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August 21, 2018

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Greg Anthony sees Golden Knights as ‘very comparable’ to UNLV in the 90s

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Associated Press

Former UNLV basketball player Greg Anthony has his number retired at halftime of the UNLV/Dixie State exhibition game, Tuesday Nov. 7, 2006, in Las Vegas. Anthony was a member of the 1990 national championship team coached by Jerry Tarkanian.

As the Golden Knights’ inaugural NHL season progressed into a championship run, comparisons to the UNLV Runnin’ Rebels basketball teams of the early 1990s came naturally.

Many saw the Rebels’ pair of back-to-back Final Four runs as the last time a local team captured the entire city’s attention in the same way that the Golden Knights achieved with this year’s Stanley Cup Final appearance. UNLV won the national championship in 1990, before losing to Duke in the semifinals in 1991. The Golden Knights fell 4-1 to the Washington Capitals in the Stanley Cup Final.

One star of those UNLV teams, Greg Anthony, sees the similarities.

“It’s very comparable because that’s Las Vegas’ team,” Anthony said. “There’s a sense of pride when it’s your team. It’s been rare, other than that national title team where the entire city is pumped up. So, I think it’s very comparable to the experience that those fans had when we won it.”

Anthony was born and raised in Las Vegas, and graduated from Rancho High. He currently works as a basketball analyst from Turner Sports, leaving him to mostly follow the Golden Knights through social media.

Anthony looks back fondly on the glory years of UNLV basketball and recalls it putting Las Vegas in the sports spotlight — just like the Golden Knights have done for Las Vegas as the city’s first major professional sports franchise.

“The thing about Runnin’ Rebel basketball back then, it was always the catalyst for the city,” he said. “It was the one positive aspect of putting Las Vegas on the map. Back then, it was still thought of as Sin City for the gaming, it wasn’t as positive of an attitude. So, winning that national championship kind of validated the city to the rest of the country that we were relevant.”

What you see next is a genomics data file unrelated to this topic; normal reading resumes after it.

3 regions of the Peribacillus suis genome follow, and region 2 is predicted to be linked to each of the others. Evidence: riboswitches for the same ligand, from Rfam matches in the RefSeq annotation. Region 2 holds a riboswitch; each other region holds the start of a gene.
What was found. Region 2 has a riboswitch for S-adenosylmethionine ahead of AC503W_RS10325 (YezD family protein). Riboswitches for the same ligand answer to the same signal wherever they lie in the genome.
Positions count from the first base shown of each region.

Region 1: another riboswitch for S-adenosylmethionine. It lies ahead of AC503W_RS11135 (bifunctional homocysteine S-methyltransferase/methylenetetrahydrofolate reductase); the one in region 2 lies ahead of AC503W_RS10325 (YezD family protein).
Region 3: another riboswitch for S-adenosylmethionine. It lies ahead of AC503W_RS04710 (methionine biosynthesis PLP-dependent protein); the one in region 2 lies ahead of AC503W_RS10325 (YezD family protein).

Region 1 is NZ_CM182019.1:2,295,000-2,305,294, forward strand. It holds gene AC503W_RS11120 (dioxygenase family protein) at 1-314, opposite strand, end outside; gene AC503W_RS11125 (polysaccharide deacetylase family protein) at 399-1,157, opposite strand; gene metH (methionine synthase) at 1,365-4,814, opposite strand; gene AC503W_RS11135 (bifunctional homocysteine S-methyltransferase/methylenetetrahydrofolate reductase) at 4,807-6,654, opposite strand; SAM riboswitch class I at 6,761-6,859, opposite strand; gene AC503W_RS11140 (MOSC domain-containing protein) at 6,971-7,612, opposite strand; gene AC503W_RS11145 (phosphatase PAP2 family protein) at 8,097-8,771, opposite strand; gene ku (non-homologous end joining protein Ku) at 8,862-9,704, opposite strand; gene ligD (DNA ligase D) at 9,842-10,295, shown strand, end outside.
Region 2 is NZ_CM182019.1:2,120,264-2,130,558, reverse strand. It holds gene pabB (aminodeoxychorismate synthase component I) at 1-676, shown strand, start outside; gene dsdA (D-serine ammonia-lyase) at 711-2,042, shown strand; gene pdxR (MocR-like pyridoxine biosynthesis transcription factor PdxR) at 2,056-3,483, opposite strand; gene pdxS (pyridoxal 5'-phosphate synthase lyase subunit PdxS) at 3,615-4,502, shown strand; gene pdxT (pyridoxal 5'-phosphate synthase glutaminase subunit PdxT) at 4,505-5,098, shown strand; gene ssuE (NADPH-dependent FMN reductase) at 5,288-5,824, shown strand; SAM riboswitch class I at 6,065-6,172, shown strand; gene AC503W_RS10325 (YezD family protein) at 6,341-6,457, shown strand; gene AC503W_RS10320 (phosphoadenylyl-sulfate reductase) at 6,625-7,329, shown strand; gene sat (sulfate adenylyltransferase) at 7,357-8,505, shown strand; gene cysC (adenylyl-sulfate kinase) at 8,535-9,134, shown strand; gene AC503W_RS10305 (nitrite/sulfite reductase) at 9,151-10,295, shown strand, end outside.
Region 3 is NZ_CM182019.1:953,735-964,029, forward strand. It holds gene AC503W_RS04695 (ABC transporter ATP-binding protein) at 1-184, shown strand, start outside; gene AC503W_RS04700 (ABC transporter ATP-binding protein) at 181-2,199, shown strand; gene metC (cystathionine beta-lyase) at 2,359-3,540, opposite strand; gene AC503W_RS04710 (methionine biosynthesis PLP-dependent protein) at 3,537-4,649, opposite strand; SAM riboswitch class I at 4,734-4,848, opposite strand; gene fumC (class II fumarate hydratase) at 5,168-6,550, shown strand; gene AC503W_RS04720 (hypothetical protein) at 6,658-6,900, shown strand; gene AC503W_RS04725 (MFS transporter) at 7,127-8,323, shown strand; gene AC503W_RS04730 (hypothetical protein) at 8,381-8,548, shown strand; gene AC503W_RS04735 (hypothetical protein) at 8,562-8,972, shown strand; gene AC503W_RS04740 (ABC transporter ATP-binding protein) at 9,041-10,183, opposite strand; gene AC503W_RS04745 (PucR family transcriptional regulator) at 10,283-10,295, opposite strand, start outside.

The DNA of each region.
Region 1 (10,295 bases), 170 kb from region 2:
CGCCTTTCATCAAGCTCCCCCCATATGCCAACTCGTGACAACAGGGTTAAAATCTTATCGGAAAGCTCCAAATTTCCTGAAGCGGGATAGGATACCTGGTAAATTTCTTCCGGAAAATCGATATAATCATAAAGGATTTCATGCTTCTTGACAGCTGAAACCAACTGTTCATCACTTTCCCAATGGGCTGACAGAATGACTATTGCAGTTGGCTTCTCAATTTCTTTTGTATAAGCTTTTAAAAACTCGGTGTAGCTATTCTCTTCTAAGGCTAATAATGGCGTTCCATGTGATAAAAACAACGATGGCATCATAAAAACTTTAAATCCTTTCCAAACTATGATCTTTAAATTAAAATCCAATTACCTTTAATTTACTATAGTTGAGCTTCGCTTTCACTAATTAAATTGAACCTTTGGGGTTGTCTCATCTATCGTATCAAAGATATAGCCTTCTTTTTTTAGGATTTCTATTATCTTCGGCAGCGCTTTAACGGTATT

Anthony said the emergence of professional sports in Las Vegas was unimaginable when he lived in town. As a child, he never fathomed his hometown growing into a professional sports hub.

“We didn’t have a lot of high schools; UNLV basketball was kind of it,” he said. “Now you look at the growth and you have the Raiders coming in and the Golden Knights all that’s happened and transpired over the last 25 years is incredible.”

Despite the generational gap in between the Rebels’ and the Knights’ title runs, Anthony said the fandom surrounding the two teams was similar.

Las Vegas knows how to treat winners, and sports teams are no different. Anthony, whose jersey now hangs in the Thomas & Mack Center rafters, remembers the city embracing the Rebels as if they were royalty.

“We were, in our own way, kind of rock stars in Las Vegas because that was something that the city had never experienced — winning at the highest level,” he said. “That sense of pride carried on. I mean, to this day, people still talk to me about that team all over the country.”

Anthony doesn’t see the Rebels’ fan base hurting from the emergence of the Golden Knights, even with the former mired in a rebuilding mode over the past couple years. He believes the city can support multiple sports teams because of the way it’s grown over the years.

“It’s a big city, you can multitask,” Anthony said. “You can be a passionate fan of the Rebels, Golden Knights or the Raiders, they’re all your team. There’s no difference than if you in Los Angeles. You’re a Dodgers fan, a Lakers Fan, a Rams fan and a Kings fan. You can be a fan of all.”

Anthony understands what the Golden Knights’ players went through heading into this season after being chosen in the NHL expansion draft last summer. Anthony was taken in the 1995 NBA expansion draft by the Vancouver Grizzlies, after he spent his first four professional years with the New York Knicks.

Anthony’s expansion experience wasn’t as ideal as the Golden Knights’ proved.

“You’re excited initially because you feel like you’ll be able to go there and be part of something positive,” he said. “That wasn’t the case for me with the Grizzlies. we were horrible. We won our first two games and then ended up with a 15-67 record, so it wasn’t as much fun. With (the Golden Knights), to have a chance to win it all, that’s incredible.”

Anthony’s busy schedule covering the NBA for Turner Sports precluded him from making a Golden Knights’ game this year, but he plans to change that next season.

“I feel that I owe to them to come out and show my support after the season they’ve had,” he said. “I’m always going to be from Las Vegas and I am going to support the Golden Knights. Absolutely, next year I’ll take in at least one game.”

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